Petr Kouba presents Fast End-to-End Learning on Protein Surfaces

On 2021-10-21 11:00:00 at
Online reading group on "Fast end-to-end learning on protein surfaces"
Sverrisson et al, CVPR 2021

Paper abstract: Proteins’ biological functions are defined by the geometric
and chemical structure of their 3D molecular surfaces. Recent works have shown
that geometric deep learning can be used on mesh-based representations of
proteins to identify potential functional sites, such as binding targets for
potential drugs. Unfortunately though, the use of meshes as the underlying
representation for protein structure has multiple drawbacks including the need
to pre-compute the input features and mesh connectivities. This becomes a
bottleneck for many important tasks in protein science.

In this paper, we present a new framework for deep learning on protein
structures that addresses these limitations. Among the key advantages of our
method are the computation and sampling of the molecular surface on-the-fly
the underlying atomic point cloud and a novel efficient geometric convolutional
layer. As a result, we are able to process large collections of proteins in an
end-to-end fashion, taking as the sole input the raw 3D coordinates and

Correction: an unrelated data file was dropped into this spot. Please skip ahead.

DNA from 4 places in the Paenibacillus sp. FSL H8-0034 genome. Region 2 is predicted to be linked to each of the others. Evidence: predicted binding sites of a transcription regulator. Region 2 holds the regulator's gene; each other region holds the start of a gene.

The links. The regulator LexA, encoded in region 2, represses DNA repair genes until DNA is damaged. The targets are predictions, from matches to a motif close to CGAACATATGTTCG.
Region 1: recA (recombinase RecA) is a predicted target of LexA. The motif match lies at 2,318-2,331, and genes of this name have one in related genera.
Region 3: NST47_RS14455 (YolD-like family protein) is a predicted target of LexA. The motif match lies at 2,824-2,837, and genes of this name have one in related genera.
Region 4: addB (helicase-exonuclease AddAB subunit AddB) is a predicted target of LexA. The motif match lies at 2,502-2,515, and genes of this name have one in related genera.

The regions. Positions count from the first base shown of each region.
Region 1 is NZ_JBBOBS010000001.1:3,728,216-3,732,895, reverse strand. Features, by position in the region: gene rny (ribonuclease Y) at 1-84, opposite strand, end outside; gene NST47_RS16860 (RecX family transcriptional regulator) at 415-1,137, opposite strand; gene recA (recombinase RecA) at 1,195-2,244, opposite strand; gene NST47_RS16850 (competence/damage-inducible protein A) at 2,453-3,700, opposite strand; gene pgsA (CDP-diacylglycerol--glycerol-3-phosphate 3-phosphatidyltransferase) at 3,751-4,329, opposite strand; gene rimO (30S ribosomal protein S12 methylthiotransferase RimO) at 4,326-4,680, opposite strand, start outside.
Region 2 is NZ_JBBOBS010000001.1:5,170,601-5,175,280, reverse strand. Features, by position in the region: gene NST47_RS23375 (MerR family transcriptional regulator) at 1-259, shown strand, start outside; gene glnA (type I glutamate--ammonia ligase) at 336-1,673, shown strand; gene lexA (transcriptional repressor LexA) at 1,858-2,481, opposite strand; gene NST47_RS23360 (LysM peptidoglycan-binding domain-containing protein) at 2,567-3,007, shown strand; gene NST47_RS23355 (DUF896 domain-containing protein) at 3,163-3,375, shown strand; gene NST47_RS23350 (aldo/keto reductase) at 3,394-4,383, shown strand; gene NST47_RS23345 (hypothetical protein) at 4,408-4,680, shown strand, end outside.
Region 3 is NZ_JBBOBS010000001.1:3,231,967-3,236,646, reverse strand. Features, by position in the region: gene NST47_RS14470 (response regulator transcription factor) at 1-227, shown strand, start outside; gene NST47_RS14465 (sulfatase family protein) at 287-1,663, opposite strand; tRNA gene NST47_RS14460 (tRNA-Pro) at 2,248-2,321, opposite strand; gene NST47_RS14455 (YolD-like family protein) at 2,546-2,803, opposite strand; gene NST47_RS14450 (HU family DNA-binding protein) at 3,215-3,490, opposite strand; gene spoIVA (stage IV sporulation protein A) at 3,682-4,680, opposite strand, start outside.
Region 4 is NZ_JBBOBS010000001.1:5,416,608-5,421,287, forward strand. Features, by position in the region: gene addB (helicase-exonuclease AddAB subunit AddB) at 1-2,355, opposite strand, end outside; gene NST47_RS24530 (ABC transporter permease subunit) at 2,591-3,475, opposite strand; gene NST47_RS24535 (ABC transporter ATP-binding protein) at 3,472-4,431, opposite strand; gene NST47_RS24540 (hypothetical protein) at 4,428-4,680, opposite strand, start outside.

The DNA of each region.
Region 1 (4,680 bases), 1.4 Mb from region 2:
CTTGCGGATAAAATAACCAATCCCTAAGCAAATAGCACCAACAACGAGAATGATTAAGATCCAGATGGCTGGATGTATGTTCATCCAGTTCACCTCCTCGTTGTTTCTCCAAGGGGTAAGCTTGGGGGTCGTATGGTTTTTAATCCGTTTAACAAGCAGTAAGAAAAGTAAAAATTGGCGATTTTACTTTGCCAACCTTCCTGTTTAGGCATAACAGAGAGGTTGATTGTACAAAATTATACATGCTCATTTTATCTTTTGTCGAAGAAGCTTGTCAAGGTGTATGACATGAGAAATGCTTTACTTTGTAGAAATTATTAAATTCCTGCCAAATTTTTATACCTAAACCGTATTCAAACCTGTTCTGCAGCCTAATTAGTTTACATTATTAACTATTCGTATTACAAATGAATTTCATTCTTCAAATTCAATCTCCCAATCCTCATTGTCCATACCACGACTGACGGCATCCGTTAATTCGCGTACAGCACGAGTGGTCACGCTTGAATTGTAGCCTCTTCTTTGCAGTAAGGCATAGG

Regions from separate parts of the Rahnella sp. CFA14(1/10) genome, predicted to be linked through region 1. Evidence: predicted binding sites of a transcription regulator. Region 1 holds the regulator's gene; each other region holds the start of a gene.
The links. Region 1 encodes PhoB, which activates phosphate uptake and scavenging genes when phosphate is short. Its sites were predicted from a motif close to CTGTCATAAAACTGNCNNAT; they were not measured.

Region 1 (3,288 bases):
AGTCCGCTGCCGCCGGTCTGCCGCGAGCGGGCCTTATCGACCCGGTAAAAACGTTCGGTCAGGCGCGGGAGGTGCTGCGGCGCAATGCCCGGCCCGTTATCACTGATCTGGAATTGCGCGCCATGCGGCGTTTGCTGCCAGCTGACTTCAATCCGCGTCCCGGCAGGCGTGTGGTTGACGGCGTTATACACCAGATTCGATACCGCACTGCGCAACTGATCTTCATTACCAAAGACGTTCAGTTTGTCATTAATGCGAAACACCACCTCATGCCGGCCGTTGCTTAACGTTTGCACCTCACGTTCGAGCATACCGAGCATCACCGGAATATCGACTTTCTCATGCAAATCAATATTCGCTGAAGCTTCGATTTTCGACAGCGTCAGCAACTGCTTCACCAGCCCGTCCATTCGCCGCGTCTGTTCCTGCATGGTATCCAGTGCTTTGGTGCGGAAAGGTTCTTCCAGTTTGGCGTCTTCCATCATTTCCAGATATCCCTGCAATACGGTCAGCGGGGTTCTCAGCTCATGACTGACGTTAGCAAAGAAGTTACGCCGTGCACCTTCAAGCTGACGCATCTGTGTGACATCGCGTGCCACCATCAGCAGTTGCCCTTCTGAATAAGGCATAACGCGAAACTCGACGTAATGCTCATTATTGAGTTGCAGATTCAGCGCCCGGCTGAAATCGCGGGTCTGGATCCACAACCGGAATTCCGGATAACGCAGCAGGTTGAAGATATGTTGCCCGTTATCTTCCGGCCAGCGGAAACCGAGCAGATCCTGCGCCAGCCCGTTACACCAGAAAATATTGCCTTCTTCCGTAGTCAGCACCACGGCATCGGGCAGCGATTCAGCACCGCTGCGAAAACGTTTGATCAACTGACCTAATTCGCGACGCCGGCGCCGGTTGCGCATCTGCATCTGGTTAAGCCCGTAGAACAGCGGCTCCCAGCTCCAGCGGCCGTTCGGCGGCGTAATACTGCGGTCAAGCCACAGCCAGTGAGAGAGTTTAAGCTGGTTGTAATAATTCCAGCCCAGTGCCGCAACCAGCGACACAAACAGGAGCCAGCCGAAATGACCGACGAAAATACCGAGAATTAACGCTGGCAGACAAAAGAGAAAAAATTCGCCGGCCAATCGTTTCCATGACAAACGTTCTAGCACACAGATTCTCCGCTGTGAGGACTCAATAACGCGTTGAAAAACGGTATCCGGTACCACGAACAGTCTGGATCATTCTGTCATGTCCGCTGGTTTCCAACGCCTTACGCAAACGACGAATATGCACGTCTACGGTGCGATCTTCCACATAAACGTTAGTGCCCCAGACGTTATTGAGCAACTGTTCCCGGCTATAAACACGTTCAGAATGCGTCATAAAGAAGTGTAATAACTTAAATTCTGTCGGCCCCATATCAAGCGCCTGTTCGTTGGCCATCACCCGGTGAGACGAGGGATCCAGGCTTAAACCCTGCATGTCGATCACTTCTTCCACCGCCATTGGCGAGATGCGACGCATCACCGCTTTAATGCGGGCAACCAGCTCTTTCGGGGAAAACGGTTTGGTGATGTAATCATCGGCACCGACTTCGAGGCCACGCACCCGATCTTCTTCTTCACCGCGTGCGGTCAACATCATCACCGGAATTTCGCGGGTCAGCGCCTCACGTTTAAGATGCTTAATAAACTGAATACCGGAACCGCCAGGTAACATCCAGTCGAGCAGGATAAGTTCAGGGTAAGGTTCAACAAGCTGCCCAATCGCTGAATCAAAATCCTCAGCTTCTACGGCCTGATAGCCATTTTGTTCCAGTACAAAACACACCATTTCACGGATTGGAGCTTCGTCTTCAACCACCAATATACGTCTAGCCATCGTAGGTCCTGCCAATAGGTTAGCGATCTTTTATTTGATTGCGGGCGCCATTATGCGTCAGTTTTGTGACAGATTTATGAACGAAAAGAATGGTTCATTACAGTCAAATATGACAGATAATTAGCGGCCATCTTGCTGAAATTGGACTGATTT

types of their atoms, eliminating the need for any hand-crafted pre-computed

To showcase the performance of our approach, we test it on two tasks in the
field of protein structural bioinformatics: the identification of interaction
sites and the prediction of protein-protein interactions. On both tasks, we
achieve state-of-the-art performance with much faster run times and fewer
parameters than previous models. These results will considerably ease the
deployment of deep learning methods in protein science and open the door for
end-to-end differentiable approaches in protein modeling tasks such as function
prediction and design.

Paper url:

Instructions for participants: The reading group studies the literature in the
field of pattern recognition and computer vision. At each meeting one or more
papers are prepared for presentation by a single person, the presenter. The
meetings are open to anyone, disregarding their background. It is assumed that
everyone attending the reading group has, at least briefly, read the paper –
not necessarily understanding everything. Attendants should preferably send
questions about the unclear parts to the speaker at least one day in advance.
During the presentation we aim to have a fruitful discussion, a critical
analysis of the paper, as well as brainstorming for creative extensions.

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